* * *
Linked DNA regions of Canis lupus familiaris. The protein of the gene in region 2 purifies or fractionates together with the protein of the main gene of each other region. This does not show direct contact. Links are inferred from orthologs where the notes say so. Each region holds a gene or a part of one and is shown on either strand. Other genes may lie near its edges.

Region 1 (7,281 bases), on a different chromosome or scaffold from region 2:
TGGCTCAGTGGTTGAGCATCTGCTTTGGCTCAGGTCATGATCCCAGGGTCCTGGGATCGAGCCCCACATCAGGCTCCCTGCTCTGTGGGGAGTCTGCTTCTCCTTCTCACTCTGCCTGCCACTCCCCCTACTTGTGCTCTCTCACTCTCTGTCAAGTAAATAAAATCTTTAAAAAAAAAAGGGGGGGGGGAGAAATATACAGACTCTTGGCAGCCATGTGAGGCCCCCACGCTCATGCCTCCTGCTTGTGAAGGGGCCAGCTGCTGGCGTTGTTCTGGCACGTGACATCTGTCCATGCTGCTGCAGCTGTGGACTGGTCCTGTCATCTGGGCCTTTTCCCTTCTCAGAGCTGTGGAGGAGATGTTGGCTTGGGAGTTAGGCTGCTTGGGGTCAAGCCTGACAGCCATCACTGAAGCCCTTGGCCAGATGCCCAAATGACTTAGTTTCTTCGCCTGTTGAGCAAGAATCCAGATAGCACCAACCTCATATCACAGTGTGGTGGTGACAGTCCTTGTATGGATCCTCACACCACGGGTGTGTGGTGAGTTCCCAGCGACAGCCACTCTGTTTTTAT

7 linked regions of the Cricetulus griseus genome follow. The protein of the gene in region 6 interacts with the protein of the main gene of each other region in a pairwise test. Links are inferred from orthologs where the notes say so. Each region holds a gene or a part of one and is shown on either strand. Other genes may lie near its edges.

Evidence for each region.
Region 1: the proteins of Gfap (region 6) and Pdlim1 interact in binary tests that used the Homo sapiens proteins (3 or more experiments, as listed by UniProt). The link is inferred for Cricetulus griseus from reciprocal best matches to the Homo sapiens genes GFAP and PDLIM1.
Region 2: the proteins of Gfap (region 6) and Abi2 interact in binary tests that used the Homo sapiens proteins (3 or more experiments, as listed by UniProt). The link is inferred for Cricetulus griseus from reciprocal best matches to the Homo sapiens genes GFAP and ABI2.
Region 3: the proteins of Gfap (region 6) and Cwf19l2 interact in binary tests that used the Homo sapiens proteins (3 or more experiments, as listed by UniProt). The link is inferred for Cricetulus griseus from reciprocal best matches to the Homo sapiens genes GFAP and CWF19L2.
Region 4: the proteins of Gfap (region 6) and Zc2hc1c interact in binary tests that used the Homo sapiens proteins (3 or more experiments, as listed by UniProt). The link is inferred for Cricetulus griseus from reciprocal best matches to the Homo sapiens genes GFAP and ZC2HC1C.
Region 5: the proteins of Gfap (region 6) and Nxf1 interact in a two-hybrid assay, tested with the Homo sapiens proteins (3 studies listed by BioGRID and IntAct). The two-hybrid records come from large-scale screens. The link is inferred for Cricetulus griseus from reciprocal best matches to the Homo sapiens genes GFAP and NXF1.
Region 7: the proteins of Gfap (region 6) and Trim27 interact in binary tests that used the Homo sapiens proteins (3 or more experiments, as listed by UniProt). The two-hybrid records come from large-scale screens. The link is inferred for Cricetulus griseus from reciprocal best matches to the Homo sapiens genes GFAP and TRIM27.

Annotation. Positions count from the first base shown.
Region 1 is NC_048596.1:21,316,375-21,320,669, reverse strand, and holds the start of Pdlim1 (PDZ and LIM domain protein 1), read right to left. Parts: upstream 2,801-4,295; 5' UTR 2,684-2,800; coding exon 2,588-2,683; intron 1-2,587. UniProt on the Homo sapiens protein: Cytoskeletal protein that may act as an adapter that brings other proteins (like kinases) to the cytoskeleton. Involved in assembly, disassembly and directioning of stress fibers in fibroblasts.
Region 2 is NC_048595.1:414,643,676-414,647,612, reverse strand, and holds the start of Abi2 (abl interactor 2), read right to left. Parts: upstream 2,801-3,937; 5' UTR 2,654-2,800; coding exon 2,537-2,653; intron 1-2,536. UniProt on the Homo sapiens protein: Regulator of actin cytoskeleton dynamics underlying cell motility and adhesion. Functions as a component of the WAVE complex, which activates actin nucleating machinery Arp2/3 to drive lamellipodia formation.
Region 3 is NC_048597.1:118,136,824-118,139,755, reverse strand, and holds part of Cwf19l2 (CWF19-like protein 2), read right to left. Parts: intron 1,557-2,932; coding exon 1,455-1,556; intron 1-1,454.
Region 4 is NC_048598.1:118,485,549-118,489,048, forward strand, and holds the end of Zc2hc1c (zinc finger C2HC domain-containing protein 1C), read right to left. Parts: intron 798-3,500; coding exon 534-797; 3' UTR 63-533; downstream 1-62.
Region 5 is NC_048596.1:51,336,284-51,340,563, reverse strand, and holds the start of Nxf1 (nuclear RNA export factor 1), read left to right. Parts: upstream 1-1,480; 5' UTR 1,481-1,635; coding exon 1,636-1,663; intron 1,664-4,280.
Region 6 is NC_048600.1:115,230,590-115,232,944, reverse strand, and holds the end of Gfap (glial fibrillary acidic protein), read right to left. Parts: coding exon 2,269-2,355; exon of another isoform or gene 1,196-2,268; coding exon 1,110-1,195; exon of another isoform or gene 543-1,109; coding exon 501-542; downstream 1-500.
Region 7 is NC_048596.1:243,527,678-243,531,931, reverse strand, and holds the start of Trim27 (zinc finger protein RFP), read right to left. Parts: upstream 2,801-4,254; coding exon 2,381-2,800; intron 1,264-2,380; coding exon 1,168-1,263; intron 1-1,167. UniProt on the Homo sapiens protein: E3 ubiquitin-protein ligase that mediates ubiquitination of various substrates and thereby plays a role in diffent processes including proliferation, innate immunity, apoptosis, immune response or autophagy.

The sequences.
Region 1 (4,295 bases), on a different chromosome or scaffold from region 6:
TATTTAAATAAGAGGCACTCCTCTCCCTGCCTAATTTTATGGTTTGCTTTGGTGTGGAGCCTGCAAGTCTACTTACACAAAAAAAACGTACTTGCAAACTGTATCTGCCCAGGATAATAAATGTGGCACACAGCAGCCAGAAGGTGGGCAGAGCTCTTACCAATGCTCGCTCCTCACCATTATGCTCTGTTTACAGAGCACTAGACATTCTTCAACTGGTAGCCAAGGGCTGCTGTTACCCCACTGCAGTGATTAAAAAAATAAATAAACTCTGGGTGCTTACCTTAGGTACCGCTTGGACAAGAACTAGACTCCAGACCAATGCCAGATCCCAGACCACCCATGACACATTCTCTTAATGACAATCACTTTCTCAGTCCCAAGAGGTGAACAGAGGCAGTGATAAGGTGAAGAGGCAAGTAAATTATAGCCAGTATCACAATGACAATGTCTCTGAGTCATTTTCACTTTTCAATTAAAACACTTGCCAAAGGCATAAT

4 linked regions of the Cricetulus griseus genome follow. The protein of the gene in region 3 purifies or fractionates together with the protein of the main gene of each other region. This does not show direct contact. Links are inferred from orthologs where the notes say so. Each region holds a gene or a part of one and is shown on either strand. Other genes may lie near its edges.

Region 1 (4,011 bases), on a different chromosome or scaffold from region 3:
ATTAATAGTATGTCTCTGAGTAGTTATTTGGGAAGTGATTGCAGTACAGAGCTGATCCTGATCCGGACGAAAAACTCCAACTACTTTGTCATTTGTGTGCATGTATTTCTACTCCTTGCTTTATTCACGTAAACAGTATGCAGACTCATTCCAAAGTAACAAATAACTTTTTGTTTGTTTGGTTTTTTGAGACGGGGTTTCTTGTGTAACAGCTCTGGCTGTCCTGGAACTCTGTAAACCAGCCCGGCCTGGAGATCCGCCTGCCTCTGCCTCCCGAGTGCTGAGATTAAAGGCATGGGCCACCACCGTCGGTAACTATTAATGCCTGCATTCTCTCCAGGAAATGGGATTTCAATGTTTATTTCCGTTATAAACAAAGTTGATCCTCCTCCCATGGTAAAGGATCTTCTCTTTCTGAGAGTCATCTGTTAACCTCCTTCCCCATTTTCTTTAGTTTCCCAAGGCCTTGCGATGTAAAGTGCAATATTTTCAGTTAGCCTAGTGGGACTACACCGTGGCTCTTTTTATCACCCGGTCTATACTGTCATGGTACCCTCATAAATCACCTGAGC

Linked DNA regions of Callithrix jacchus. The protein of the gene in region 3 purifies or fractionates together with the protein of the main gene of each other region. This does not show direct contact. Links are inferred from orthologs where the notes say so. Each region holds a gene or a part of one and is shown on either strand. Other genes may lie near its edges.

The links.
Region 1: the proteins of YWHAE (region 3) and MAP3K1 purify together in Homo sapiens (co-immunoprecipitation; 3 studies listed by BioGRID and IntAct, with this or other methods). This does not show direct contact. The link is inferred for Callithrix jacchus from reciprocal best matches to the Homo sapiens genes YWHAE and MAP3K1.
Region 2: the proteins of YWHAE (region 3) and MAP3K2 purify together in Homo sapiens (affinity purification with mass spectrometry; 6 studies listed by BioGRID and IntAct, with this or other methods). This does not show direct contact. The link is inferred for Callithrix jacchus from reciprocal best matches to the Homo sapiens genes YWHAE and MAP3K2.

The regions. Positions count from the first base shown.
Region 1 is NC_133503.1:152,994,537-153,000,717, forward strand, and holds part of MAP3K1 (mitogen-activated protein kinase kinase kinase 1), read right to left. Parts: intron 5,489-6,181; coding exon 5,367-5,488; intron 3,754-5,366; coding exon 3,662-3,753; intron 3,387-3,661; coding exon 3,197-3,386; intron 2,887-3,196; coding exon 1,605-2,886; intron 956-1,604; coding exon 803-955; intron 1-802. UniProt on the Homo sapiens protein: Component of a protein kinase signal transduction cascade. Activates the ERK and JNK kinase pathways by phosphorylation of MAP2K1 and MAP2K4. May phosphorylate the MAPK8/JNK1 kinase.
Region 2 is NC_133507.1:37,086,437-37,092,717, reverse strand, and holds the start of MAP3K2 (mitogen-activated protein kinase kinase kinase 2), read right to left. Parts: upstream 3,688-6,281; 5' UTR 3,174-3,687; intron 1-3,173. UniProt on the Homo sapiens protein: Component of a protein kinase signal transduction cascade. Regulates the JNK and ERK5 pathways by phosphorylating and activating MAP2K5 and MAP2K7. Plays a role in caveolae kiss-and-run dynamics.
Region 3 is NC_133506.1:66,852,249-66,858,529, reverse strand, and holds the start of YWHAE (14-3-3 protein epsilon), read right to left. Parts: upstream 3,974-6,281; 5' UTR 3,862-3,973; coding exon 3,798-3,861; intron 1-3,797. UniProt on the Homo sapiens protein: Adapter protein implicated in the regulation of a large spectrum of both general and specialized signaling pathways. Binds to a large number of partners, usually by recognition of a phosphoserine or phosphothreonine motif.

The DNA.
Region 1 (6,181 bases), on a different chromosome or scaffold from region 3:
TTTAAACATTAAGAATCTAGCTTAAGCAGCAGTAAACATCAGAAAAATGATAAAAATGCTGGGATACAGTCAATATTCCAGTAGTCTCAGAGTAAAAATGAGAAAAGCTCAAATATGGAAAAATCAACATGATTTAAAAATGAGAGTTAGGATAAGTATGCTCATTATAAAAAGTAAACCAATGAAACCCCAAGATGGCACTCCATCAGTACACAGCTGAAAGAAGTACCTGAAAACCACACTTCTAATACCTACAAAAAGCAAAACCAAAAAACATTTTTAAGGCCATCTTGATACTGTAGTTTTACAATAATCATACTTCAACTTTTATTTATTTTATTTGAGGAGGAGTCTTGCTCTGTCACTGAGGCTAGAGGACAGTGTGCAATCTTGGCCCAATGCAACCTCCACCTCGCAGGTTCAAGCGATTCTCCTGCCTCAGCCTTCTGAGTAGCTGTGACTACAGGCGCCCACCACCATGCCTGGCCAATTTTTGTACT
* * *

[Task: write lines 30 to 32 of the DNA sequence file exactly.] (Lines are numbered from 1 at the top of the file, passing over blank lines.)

The regions. Positions count from the first base shown.
Region 1 is NC_133503.1:152,994,537-153,000,717, forward strand, and holds part of MAP3K1 (mitogen-activated protein kinase kinase kinase 1), read right to left. Parts: intron 5,489-6,181; coding exon 5,367-5,488; intron 3,754-5,366; coding exon 3,662-3,753; intron 3,387-3,661; coding exon 3,197-3,386; intron 2,887-3,196; coding exon 1,605-2,886; intron 956-1,604; coding exon 803-955; intron 1-802. UniProt on the Homo sapiens protein: Component of a protein kinase signal transduction cascade. Activates the ERK and JNK kinase pathways by phosphorylation of MAP2K1 and MAP2K4. May phosphorylate the MAPK8/JNK1 kinase.
Region 2 is NC_133507.1:37,086,437-37,092,717, reverse strand, and holds the start of MAP3K2 (mitogen-activated protein kinase kinase kinase 2), read right to left. Parts: upstream 3,688-6,281; 5' UTR 3,174-3,687; intron 1-3,173. UniProt on the Homo sapiens protein: Component of a protein kinase signal transduction cascade. Regulates the JNK and ERK5 pathways by phosphorylating and activating MAP2K5 and MAP2K7. Plays a role in caveolae kiss-and-run dynamics.